I’ll be interested to see if players like Nigel Bradham and Malcolm Jenkins get put on Goedert and really fluster him with physicality within five yards. Players who are thinking and not flowing can often get bullied as such. Goedert is ready to contribute tomorrow; every positive rep just builds up the QB’s and coaching staff’s trust thereof.

Offensive Line

Who has immunity?

Chance Warmack is a Stoutland guy; we know that. Isaac Seumalo is only in his third season and was drafted in the third round. We’ve sang ourselves the same songs when justifying their presence on the roster.

So where does the buck stop? Because Matt Pryor has looked great; Jon Toth has better center reps than Seumalo. Obviously it’s just a week of camp, and should be taken as such: a grain of sand on the larger scales of a player’s history. But eventually you’ve got to cut the cord, and that time should be quickly approaching for Seumalo and Warmack.

Toth is a real outside shot—but with Pryor’s ability to play tackle as well as guard (something Seumalo was supposed to do), expect to hear a strong push for his roster spot as we near September.

Defensive Line

How do rotations end up shuffling out?

Here’s the thing about playing Destiny Vaeao next to Michael Bennett on the interior DL in camp: who cares? It’s fun, it’s fine, whatever—you’re just evaluating the individual players, really. But eventually, you have to start looking at your potential combinations and iterations of pass-rushers and ask “Who has the best chemistry?” or “Who can we get on the field together without becoming weak in a certain way?”

Because Vaeao + Bennett on the interior is begging for some power running plays, let me tell you.

So Haloti Ngata has barely taken any first-team reps—he’s as veteran as they come, he doesn’t really need ‘em. That acknowledged, I’d like to get a better feel for the lines Schwartz intends to roll out there in certain down and distance situations. Especially with Jernigan uncertainty moving forward, you have to have new plans in place. No Brandon Graham also hurts.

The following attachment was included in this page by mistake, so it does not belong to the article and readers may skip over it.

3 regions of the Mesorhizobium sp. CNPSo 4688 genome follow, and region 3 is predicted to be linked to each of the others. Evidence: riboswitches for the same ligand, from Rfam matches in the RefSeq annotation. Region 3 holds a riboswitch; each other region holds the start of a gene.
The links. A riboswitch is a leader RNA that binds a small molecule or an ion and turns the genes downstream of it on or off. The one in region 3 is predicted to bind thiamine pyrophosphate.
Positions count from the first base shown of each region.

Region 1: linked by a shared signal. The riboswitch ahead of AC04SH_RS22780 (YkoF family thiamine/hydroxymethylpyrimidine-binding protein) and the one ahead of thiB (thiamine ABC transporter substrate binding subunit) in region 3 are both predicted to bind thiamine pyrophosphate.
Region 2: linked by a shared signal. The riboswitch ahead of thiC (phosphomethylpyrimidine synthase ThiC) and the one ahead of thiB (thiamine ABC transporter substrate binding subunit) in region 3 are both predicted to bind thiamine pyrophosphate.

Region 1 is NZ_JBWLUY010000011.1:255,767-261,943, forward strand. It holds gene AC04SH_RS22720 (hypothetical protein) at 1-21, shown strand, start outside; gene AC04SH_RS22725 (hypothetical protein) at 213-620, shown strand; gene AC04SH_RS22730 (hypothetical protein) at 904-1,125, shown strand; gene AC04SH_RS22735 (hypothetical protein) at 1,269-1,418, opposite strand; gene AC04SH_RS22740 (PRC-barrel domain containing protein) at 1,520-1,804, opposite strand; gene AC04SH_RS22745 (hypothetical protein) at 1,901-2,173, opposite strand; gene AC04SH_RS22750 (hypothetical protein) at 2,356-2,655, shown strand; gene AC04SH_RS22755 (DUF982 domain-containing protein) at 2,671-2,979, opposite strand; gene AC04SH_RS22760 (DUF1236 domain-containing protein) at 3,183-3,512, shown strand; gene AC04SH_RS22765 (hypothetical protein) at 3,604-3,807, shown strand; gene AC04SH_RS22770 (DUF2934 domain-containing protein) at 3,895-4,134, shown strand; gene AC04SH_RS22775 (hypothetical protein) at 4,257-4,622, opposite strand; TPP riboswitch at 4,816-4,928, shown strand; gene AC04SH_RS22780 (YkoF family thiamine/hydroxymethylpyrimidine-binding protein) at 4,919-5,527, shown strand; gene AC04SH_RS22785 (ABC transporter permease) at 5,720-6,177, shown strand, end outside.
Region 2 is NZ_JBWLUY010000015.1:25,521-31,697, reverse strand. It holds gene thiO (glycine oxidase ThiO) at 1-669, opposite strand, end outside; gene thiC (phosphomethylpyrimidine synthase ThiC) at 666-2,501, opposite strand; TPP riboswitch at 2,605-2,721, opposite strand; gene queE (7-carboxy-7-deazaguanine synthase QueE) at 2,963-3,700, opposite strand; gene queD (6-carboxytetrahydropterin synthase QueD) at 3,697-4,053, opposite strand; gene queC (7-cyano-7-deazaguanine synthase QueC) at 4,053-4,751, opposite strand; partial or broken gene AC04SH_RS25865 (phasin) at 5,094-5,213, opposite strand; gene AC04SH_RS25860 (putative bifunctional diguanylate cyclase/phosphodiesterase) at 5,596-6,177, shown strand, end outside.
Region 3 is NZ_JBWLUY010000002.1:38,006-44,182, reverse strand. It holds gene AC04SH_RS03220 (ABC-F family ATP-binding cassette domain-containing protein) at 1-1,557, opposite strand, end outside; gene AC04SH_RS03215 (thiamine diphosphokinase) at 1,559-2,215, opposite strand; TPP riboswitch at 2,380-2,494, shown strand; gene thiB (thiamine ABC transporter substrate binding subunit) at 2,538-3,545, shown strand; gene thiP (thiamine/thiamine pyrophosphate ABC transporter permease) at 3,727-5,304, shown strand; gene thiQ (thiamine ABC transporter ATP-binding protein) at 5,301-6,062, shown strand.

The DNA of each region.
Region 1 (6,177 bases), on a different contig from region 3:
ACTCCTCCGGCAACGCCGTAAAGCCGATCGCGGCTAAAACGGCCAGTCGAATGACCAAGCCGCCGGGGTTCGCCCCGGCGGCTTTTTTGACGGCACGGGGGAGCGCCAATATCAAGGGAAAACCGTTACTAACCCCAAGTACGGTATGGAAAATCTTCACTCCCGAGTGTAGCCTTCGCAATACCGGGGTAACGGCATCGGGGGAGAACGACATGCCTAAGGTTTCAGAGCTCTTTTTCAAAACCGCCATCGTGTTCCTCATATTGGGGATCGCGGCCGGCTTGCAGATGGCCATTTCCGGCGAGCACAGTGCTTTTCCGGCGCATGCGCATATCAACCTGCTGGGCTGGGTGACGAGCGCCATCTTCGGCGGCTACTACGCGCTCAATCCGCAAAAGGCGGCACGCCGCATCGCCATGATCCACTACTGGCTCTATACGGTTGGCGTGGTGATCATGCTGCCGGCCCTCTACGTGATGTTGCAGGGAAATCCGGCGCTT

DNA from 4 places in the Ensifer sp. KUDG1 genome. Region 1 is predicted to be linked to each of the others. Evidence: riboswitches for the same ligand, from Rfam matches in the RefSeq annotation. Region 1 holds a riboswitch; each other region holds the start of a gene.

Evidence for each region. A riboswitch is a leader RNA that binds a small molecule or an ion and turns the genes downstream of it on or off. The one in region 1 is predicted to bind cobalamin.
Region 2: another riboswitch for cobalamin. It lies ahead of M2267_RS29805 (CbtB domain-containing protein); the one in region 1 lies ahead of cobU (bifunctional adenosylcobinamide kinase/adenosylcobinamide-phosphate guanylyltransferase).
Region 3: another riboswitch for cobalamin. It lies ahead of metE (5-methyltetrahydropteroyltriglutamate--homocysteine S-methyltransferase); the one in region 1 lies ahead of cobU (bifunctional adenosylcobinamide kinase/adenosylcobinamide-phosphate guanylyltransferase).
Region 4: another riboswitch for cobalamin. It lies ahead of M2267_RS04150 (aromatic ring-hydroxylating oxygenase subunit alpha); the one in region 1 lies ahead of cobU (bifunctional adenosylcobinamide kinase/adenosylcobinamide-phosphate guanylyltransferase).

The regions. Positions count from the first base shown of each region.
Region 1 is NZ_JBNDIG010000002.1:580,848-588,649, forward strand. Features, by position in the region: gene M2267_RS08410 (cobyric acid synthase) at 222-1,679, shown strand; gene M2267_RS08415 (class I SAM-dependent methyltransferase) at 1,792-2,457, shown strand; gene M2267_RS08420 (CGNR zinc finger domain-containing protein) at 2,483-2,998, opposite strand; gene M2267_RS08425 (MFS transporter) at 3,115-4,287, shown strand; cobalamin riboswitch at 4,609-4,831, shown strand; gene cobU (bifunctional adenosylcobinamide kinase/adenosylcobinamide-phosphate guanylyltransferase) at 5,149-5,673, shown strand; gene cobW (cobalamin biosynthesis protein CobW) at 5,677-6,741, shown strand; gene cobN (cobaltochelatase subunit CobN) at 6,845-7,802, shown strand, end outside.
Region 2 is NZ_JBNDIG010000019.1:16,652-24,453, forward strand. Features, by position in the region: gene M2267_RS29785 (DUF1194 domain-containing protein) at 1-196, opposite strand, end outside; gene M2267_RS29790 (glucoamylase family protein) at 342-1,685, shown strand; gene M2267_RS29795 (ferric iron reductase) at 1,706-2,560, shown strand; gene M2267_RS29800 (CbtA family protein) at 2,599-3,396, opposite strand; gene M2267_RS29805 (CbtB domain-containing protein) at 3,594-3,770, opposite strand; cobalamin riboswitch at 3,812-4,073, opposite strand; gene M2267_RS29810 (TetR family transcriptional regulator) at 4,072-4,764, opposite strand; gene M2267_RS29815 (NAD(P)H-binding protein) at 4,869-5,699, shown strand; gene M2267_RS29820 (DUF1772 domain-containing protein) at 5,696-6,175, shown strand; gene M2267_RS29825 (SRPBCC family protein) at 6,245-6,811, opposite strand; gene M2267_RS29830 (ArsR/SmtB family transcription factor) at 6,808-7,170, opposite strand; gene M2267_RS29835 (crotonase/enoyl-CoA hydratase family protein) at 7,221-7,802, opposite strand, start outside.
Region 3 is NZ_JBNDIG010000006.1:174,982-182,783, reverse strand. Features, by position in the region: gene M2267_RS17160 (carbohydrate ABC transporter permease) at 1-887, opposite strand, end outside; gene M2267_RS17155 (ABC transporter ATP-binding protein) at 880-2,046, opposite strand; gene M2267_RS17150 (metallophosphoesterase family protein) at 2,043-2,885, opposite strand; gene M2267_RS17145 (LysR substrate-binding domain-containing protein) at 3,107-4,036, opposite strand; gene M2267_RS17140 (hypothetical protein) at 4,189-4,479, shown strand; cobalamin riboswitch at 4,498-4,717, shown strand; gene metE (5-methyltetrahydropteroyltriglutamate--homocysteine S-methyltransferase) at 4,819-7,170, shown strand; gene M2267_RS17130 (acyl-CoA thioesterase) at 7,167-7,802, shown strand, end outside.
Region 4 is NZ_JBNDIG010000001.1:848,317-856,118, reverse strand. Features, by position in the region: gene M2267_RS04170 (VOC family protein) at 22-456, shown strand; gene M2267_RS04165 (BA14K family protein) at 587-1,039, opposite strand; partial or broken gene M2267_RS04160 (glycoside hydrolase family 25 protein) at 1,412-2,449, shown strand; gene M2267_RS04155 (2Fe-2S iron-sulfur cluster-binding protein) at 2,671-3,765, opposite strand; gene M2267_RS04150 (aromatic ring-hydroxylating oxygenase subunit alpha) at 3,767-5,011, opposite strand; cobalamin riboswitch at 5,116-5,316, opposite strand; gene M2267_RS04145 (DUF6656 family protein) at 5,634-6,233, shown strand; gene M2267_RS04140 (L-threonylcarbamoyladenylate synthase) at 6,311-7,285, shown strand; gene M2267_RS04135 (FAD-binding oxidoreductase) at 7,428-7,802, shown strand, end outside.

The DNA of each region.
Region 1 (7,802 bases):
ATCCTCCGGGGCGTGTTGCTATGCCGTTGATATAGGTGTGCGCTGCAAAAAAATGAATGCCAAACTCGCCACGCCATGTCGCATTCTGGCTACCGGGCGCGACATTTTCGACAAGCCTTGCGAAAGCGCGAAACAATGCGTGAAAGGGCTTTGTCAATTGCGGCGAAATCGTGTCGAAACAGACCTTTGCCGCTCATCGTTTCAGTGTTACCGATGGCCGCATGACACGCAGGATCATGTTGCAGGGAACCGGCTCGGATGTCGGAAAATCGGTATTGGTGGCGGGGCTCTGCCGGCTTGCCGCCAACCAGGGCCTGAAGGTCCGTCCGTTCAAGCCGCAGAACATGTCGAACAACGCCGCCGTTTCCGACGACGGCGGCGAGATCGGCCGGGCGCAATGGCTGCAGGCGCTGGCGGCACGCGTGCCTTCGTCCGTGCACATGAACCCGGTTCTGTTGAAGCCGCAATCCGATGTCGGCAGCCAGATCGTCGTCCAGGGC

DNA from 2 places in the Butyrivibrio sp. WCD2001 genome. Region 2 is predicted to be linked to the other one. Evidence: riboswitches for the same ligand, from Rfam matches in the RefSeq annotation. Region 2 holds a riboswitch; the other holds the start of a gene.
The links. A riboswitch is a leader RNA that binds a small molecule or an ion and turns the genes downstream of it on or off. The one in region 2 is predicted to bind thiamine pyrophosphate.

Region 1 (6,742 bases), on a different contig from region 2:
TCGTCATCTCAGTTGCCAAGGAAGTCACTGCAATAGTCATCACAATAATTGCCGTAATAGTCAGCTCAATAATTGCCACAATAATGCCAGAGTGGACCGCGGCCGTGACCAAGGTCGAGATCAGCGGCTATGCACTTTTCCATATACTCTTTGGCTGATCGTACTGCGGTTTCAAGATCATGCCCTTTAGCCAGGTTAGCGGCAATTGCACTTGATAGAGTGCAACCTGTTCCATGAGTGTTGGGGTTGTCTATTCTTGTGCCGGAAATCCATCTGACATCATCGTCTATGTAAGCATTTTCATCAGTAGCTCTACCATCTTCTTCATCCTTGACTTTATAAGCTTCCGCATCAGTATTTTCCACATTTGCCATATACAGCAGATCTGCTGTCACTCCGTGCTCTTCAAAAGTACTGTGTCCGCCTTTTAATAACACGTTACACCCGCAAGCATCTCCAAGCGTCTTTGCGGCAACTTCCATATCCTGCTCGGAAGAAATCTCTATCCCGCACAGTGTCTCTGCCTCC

Can I begin the Jordan Hicks CPOY 2018 campaign yet?

I know I’m supposed to care a lot more about the whole “Who’s starting at WILL thing” but to me it’s impossible to tell right now. They rotate so many different lines in that everyone is just getting basic reps with basic responsibility. Not much to write home about.


I promised myself I wouldn’t believe again. I wouldn’t fall for the same tease. No, Jordan Hicks—don’t break my heart again! Not like this! But here we are. I’m watching a super smart, highly instinctive player fly around the field and I’m getting all worked up.

I just want Hicks to survive through camp. I just want to see him play like, at least 8 regular season games. That’s my goal. Everything else is just candy.


Can Rasul Douglas add something this year?

Sul (SUUUUUUUUUL!) has been the most mixed of bags in camp. The good stuff is still good—but the real news is that the bad stuff is still bad. Feet die at the top of routes and he lunges; he plays soft when he has the profile to play big. He’s not in danger of falling off the roster, but there’s a lot of talent in front of him, and not a lot of reasons to give him any playing time.

Remember all of Douglas’ tackles last year? Little ankle nippers, they were. Dives for the ground, hoping for a trip. That isn’t going to fly, especially not for a player of his tackle radius, and especially uncharacteristic of a player who supposedly wins a physical brand of football.

I really like Douglas’ potential, but I expected more in Year 2. There’s still plenty of hope, but hope has an expiration date. The Eagles’ CB room is generally small, and Douglas could have carved out a niche role for himself as a big man match-up player—and there’s still time for that—but we haven’t seen that yet.


Tre Sullivan plays where?

Tre’s gonna make this roster. He’s clearly the apple of the coaches’ eye, takes some first-team reps as a third safety, looks great on the hoof, et cetera. All good stuff. It’s fun to see.

I’m not entirely sure, however, what his ideal deployment is yet. He has good range to play deep; he has good size to play near the line of scrimmage; good length to cover. In camp, they aren’t really looking for players to define their roles; rather, they want to see how everyone looks everywhere. And Sullivan has looked good everywhere—I’m just not sure where he’ll really shine.

The bigger need is deep safety, so that’s where I would look first. With an operable third safety who can play a deep half, you can safely rotate Jenkins into the line and still play split safeties in the defensive backfield—which Corey Graham struggled to do in 2017. Those reps are the ones I’m circling for Sullivan.